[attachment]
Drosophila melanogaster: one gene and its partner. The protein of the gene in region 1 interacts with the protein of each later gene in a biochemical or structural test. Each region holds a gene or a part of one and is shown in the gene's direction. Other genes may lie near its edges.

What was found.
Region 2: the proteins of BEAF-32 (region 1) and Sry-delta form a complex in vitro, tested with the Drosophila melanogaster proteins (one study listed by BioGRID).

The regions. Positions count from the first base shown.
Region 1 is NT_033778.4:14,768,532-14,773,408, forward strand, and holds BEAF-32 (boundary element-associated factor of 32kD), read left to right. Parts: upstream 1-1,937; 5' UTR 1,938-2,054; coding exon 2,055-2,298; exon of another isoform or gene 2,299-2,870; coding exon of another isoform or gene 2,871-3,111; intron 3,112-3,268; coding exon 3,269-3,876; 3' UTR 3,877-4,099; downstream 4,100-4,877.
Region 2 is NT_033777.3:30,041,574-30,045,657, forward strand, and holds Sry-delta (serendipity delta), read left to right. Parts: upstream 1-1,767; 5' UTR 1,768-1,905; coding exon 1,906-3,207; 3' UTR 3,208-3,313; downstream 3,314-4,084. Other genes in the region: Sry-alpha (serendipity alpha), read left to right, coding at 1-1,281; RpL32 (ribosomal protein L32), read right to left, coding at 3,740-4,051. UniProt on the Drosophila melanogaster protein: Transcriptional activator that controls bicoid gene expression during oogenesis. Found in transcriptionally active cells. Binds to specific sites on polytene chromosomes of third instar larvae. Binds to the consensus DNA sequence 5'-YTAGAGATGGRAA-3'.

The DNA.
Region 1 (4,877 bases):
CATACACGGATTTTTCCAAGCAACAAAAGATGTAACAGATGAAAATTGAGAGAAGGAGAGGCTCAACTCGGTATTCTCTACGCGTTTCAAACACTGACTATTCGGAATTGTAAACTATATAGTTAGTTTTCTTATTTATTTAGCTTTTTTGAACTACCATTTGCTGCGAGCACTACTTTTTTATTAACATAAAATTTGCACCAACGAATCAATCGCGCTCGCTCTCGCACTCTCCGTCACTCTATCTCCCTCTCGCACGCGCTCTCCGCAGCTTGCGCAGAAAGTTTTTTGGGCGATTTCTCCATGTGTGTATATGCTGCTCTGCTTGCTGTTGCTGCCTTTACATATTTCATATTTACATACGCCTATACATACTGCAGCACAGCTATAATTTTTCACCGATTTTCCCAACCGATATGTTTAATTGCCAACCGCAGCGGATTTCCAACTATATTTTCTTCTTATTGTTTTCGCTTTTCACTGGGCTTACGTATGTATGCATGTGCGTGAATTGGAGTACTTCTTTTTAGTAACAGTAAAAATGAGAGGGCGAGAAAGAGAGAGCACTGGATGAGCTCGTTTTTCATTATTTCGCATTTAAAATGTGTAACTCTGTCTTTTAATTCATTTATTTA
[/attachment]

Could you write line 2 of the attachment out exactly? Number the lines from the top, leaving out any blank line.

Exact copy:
What was found.